Monday, 26 August 2013

Top 10 Home Invasion Films

My Top 10 Home Invasion Films feature was originally written for Next Projection

With You’re Next finally getting released, it’s best to look at the subgenre that it’s a part of. After two years of sitting on a shelf at Lionsgate during a merge, You’re Next has patiently waited to come out to deconstruct the home invasion horror. Sitting around for two years though has caused some problems. Since then, studios have tried to capitalise on its success at Toronto International Film Festival by hiring people to write a similar film. If you even look at Twitter, there are a few accusatory tweets at it because of The Purge, which has caused (ignorant) people to declare their disdain for You’re Next for copying The Purge, even though it’s two years its senior. There was even a slight script slip where a group of filmmakers may or may not have tried to copy the film identically but failed.

Home invasion is an awkward subgenre because it’s loose and uncomfortable to really define. Obviously it means invading someone’s home but if we go by Wikipedia’s list of home invasion films (which we won’t but kind of are), they call Law Abiding Citizen a home invasion film but there’s only scene which is the motivation for the rest. That means that Memento is a home invasion film too. By that standard there are a lot of revenge films that could be considered home invasion films. Another that could be considered a home invasion franchise is Scream. Ghostface invades the victims’ homes but it’s multiple homes which means it isn’t entirely focused on the act of invading someone’s personal bubble. Our definition and rules for a home invasion film are that they invade one home in the film because then it focuses on the invasion of a sanctuary.

With Memento, Scream and Law Abiding Citizen out of contention then it’s time to whittle down all of the films featuring a home invasion. From thrillers, to dramas to horrors – the reason why we are here. There are a surprising amount of home invasion films and when I took on this task I binged on them and have still been binging on them, catching most. There are many that didn’t make the cut. There are some that may surprise and some that may not but feel free to join in, to pass your thoughts on your favourites onwards. This is my Top 10 Home Invasion Films.

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10. Martyrs (2008)
Extremely violent from the beginning, it rarely lets up on the violent front but it seems it’s a film of two halves. The first half is a violent revenge home invasion horror that even has flashes of psychosis but to talk about the second half would ruin the incredible surprise that it has in store for the viewer. It’s a genre switch that will divide people as it slows down to become a much more thought-out horror film with philosophical musings alongside to its non-stop brutality. Intelligence is necessary in a film like this to stop it from slipping into something that you will know as the wrongly termed “torture porn” that’s grotesque to exploit and to be reactionary. Purposefully incendiary works garner a backlash often, which is what is wanted but there’s a calculated thought process behind all the violence depicted in the film. It delves into more themes and more ideas to give an opinion on religion, ideology, fanaticism and martyrdom. Thought-provoking, difficult to watch and scary, it’s a more intelligent horror film which could have explored more if it hadn’t had so much damn screaming in it.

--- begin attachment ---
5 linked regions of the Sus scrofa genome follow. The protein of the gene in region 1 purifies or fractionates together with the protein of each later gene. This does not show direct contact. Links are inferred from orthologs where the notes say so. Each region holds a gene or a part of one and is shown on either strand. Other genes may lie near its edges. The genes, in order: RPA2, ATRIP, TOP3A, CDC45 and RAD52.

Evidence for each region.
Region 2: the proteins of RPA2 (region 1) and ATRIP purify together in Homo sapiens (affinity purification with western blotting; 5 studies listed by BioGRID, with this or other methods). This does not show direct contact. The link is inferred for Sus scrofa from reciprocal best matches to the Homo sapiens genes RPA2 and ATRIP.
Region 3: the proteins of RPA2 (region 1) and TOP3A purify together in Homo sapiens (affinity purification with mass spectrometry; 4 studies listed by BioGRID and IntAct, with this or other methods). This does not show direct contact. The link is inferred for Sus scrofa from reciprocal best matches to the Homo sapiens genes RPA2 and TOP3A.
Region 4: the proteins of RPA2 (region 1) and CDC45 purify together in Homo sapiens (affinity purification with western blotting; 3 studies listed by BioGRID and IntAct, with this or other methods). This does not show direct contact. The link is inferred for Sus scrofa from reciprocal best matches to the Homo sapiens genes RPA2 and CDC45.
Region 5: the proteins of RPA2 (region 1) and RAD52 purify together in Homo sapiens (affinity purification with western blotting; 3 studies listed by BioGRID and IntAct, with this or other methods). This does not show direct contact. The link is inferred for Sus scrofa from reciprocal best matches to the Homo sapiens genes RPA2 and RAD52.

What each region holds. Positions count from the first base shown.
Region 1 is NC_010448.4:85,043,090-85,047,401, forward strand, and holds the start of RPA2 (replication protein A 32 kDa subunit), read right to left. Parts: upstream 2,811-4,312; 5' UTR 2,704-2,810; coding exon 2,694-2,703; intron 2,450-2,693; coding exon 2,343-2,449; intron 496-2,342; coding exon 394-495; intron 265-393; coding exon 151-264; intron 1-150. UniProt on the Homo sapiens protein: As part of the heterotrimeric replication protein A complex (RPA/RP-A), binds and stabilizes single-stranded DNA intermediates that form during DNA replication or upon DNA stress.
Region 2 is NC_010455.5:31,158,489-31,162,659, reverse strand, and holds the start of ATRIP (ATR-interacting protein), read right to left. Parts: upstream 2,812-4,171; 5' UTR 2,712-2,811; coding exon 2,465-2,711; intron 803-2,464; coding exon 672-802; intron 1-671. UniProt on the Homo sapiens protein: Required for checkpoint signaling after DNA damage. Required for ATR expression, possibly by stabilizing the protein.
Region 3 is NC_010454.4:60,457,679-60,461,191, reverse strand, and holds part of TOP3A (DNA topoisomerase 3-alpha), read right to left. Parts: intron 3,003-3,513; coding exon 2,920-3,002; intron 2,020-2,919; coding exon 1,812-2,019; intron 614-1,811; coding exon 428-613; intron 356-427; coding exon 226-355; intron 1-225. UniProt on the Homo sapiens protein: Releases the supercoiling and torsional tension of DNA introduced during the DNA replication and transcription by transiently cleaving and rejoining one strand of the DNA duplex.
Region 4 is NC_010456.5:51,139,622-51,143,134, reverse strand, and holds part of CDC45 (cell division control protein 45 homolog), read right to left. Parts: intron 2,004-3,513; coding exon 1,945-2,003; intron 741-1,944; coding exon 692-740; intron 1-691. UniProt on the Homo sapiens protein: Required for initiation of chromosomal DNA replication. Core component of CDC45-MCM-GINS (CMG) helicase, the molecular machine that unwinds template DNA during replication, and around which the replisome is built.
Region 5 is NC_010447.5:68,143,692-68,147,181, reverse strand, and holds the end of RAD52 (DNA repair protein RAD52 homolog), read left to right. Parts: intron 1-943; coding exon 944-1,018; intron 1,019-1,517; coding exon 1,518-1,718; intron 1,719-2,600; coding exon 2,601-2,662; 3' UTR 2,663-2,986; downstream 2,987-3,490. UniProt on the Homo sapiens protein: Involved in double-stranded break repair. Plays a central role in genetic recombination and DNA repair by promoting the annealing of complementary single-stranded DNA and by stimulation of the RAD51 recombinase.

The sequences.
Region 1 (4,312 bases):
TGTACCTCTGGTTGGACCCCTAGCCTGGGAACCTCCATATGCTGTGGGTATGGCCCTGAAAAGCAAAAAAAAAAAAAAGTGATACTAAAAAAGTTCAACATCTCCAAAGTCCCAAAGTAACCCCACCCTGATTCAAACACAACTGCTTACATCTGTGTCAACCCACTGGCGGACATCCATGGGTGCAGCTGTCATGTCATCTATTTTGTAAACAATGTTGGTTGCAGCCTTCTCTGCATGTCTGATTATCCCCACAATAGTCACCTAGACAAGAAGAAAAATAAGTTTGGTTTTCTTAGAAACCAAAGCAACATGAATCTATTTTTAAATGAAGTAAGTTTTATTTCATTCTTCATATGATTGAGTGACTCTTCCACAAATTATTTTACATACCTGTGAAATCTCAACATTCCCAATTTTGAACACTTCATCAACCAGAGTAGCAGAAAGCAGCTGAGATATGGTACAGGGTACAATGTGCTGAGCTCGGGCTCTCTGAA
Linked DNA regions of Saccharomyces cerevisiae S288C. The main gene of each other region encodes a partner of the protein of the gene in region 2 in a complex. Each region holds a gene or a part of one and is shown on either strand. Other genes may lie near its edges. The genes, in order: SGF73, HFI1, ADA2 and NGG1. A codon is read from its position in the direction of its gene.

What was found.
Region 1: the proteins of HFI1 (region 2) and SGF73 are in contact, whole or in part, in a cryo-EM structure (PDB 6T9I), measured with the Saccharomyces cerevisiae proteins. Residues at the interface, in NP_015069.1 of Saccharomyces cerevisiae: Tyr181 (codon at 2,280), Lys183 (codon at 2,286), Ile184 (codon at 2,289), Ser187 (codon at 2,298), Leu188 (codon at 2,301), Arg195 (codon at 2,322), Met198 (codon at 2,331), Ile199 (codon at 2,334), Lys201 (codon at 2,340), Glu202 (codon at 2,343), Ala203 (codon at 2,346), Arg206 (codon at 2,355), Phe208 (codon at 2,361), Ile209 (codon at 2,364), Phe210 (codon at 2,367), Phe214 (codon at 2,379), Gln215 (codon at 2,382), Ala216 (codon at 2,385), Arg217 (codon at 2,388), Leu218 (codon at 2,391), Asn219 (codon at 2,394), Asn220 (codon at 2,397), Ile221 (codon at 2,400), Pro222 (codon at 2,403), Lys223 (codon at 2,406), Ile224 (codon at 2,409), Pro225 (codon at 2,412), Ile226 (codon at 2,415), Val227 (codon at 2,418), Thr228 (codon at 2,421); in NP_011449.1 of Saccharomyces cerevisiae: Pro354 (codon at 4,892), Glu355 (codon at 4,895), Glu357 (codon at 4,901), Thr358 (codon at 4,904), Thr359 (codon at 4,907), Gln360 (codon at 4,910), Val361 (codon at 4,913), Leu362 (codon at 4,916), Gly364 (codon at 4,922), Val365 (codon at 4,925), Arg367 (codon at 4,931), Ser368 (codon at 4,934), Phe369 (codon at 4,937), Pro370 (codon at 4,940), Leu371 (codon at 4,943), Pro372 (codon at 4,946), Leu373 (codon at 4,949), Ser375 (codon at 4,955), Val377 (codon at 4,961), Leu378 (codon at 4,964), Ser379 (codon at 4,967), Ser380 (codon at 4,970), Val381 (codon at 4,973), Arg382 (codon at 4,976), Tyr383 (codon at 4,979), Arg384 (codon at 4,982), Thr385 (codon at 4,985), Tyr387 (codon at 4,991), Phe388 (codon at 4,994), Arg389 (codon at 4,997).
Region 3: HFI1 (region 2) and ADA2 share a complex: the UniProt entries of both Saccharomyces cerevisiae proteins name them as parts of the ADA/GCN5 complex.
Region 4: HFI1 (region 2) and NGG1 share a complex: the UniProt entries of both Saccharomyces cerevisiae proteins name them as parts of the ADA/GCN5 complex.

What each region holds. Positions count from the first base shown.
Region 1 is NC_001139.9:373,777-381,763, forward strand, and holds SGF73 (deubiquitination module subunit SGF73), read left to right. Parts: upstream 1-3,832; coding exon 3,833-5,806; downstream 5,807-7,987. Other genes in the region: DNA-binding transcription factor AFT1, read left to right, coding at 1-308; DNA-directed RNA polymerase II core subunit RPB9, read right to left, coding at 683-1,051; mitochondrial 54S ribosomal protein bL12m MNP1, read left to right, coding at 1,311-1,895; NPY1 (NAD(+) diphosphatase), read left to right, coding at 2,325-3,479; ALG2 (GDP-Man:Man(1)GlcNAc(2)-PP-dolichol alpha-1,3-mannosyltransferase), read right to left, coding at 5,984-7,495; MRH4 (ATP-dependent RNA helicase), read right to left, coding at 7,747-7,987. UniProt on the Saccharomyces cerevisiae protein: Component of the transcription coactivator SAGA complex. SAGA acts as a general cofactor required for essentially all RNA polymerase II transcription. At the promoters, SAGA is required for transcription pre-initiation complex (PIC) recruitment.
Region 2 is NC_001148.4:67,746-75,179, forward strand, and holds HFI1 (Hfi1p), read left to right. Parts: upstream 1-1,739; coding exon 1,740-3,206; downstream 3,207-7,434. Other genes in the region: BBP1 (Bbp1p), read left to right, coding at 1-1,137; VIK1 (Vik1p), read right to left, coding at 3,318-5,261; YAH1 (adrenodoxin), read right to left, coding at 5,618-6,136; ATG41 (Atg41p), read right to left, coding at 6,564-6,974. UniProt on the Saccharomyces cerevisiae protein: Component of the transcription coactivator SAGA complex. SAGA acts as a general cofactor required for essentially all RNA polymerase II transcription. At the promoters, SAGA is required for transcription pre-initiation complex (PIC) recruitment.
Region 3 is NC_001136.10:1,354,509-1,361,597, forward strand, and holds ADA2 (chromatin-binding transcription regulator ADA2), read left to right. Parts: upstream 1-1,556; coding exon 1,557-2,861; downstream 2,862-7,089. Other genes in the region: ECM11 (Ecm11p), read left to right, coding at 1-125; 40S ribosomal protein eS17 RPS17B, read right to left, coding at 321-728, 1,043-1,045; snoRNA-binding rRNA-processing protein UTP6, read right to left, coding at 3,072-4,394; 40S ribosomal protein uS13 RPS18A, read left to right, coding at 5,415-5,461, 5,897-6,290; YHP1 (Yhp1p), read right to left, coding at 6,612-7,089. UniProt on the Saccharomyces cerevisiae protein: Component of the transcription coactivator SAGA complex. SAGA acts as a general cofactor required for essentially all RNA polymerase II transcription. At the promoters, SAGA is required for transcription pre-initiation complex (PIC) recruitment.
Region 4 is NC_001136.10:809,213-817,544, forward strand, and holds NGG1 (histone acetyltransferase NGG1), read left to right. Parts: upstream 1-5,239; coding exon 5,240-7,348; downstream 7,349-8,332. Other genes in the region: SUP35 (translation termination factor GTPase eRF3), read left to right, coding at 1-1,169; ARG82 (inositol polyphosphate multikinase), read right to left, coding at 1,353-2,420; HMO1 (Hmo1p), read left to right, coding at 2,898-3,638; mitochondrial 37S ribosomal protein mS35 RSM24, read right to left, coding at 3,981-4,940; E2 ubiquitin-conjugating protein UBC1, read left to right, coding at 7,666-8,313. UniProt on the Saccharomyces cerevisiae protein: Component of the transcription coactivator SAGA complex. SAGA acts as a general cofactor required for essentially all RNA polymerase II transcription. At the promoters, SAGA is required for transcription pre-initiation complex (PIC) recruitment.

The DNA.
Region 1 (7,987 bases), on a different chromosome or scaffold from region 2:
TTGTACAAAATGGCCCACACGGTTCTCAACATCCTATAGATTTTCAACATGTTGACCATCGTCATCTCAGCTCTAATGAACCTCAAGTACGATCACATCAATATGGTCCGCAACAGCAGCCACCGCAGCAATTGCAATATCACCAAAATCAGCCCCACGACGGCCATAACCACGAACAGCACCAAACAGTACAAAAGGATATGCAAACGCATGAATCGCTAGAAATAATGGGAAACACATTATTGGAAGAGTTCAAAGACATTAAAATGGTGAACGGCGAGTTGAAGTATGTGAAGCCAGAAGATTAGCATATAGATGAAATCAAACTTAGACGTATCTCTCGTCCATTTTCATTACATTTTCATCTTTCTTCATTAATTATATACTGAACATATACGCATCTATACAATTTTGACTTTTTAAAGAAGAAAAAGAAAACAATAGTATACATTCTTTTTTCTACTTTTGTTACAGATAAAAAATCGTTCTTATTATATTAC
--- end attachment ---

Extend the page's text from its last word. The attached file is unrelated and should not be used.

9. The Strangers (2008)
Liv Tyler is less than a reputable actress. Her monotonous wispy voice is usually delicately grating because of its consistency and complete lack of emotion. In The Strangers, there’s something new about her. She plays a pretty typical character in the horror genre – a girl under attack which leads to heavy breathing, crying and screaming – but she does it well. A lot of horror films fall at having a bad actress or actor running around disingenuously trying to sell something they don’t quite believe themselves, but it seems Liv Tyler and Scott Speedman (as her boyfriend) believe that it’s actually happening to them. It’s really interestingly shot and it tries to avoid cheap jump scares although it indulges in a couple – one of which ruins a lot of its good work. As masks come in and out of view as they come in and out to play, there’s a real tingle as you spot something in the background. It may be a little typical but it’s well executed, it accomplishes everything basic brilliantly. A problem it does have is the masked people are given an otherworldly presence which isn’t fitting of its tone nor setting.
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8. Fear (1996)